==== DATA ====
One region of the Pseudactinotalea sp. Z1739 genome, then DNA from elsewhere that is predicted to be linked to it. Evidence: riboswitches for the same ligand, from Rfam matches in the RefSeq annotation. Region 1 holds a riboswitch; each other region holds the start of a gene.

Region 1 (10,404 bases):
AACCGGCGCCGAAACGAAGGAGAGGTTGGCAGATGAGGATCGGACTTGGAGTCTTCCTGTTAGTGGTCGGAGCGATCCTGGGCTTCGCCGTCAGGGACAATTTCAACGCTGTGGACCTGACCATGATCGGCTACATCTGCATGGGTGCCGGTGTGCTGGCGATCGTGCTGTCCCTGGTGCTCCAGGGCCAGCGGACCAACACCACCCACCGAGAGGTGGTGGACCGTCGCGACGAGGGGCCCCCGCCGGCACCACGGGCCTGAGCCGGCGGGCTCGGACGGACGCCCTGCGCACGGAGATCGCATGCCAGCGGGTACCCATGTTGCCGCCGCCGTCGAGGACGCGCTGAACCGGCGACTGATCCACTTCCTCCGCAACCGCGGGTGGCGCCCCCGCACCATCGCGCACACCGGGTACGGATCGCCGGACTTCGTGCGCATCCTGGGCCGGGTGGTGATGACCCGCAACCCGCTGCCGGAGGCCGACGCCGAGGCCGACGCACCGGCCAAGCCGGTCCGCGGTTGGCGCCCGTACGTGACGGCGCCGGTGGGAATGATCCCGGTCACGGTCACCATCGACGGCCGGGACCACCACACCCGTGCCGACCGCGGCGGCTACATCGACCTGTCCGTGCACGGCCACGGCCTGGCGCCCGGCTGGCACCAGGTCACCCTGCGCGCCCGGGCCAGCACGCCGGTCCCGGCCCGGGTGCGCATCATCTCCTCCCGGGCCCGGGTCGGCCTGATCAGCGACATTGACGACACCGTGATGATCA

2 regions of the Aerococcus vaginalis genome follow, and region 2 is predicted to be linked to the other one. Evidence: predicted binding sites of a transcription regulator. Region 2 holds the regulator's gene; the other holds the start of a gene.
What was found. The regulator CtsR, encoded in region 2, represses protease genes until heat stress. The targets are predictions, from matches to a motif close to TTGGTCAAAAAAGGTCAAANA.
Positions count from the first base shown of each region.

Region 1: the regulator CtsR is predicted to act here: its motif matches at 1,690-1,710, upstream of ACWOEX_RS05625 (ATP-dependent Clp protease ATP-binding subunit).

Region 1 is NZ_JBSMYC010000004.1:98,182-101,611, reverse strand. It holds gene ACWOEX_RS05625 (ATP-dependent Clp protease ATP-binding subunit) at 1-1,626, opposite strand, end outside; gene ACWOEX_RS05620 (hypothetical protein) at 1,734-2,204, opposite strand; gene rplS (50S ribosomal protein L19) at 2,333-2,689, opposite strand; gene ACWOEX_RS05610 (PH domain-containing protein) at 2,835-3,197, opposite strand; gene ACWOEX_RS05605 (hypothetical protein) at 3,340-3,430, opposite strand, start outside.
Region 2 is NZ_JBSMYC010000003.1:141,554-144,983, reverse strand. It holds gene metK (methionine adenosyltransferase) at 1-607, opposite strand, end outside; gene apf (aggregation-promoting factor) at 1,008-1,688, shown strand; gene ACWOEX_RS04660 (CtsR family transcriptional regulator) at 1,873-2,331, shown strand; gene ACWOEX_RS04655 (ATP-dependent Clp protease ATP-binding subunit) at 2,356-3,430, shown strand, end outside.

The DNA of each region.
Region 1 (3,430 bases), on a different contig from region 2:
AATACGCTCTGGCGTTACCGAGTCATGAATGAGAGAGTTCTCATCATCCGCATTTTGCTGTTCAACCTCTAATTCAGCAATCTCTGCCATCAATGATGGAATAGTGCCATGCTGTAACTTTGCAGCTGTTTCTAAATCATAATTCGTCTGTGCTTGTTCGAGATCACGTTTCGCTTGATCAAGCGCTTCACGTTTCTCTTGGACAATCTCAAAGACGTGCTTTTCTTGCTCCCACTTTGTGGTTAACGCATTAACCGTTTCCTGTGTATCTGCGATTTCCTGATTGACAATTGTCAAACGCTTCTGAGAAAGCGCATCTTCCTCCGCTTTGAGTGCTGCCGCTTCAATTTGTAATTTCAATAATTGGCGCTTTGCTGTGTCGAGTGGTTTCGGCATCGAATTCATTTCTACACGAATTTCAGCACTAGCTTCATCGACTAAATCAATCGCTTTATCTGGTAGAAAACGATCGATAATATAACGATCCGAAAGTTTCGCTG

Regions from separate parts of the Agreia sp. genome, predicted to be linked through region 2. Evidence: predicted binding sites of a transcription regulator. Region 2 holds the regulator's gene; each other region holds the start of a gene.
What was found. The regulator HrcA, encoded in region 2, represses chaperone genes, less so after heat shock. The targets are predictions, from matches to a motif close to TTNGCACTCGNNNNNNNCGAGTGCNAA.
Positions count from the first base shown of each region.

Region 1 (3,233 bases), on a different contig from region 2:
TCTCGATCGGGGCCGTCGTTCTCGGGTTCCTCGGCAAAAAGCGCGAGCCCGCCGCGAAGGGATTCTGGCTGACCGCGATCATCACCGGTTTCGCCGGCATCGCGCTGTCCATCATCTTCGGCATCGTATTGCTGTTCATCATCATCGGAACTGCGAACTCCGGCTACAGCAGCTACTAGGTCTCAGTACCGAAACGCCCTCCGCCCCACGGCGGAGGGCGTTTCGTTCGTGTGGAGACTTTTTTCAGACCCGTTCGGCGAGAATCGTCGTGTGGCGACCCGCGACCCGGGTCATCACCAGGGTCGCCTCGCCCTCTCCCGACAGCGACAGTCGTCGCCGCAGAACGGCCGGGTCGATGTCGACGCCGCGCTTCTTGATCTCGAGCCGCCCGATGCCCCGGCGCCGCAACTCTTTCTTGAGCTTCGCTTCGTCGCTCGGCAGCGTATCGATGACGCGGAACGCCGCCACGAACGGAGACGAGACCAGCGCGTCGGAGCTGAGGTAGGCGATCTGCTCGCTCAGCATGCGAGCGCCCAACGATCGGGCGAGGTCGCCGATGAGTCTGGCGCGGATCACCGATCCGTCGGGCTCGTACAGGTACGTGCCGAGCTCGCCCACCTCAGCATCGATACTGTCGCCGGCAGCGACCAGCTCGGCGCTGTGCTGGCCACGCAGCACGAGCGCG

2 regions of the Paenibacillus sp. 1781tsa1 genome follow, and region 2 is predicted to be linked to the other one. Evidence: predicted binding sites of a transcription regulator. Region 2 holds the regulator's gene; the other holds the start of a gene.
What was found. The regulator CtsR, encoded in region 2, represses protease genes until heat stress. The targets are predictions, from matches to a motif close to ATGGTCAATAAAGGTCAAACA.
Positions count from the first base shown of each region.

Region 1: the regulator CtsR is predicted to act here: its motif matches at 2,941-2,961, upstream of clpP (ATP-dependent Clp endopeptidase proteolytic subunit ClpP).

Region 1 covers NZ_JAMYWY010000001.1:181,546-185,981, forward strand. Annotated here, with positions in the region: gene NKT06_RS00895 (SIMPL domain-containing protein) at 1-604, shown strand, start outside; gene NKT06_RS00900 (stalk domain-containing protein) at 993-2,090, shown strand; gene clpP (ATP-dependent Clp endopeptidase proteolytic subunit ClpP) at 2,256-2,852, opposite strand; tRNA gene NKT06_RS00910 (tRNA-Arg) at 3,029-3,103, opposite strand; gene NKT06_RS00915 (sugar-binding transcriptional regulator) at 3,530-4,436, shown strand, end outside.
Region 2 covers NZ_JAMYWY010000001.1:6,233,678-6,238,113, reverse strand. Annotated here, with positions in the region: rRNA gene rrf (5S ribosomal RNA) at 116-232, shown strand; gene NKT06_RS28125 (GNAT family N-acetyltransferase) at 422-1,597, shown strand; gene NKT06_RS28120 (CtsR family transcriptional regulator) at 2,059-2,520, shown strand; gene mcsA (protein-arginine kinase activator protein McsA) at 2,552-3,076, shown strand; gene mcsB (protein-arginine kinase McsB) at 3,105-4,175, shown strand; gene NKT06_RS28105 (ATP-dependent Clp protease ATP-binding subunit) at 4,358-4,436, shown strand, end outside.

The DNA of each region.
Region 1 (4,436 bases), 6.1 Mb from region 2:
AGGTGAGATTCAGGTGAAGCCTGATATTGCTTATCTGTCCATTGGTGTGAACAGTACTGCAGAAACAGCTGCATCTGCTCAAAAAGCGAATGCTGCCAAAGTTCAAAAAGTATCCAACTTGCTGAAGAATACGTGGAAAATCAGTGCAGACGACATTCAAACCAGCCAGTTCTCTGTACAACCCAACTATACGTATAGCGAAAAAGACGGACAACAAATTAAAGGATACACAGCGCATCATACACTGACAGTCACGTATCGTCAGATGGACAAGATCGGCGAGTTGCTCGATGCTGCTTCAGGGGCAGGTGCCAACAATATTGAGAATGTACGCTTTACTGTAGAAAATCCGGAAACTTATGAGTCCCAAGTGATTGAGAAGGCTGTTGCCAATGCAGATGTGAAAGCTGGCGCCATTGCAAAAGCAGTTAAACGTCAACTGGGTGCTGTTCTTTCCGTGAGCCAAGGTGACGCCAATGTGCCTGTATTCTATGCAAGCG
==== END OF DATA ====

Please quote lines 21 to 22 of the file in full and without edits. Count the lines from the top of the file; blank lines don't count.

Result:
Region 1: the regulator CtsR is predicted to act here: its motif matches at 2,941-2,961, upstream of clpP (ATP-dependent Clp endopeptidase proteolytic subunit ClpP).

Region 1 covers NZ_JAMYWY010000001.1:181,546-185,981, forward strand. Annotated here, with positions in the region: gene NKT06_RS00895 (SIMPL domain-containing protein) at 1-604, shown strand, start outside; gene NKT06_RS00900 (stalk domain-containing protein) at 993-2,090, shown strand; gene clpP (ATP-dependent Clp endopeptidase proteolytic subunit ClpP) at 2,256-2,852, opposite strand; tRNA gene NKT06_RS00910 (tRNA-Arg) at 3,029-3,103, opposite strand; gene NKT06_RS00915 (sugar-binding transcriptional regulator) at 3,530-4,436, shown strand, end outside.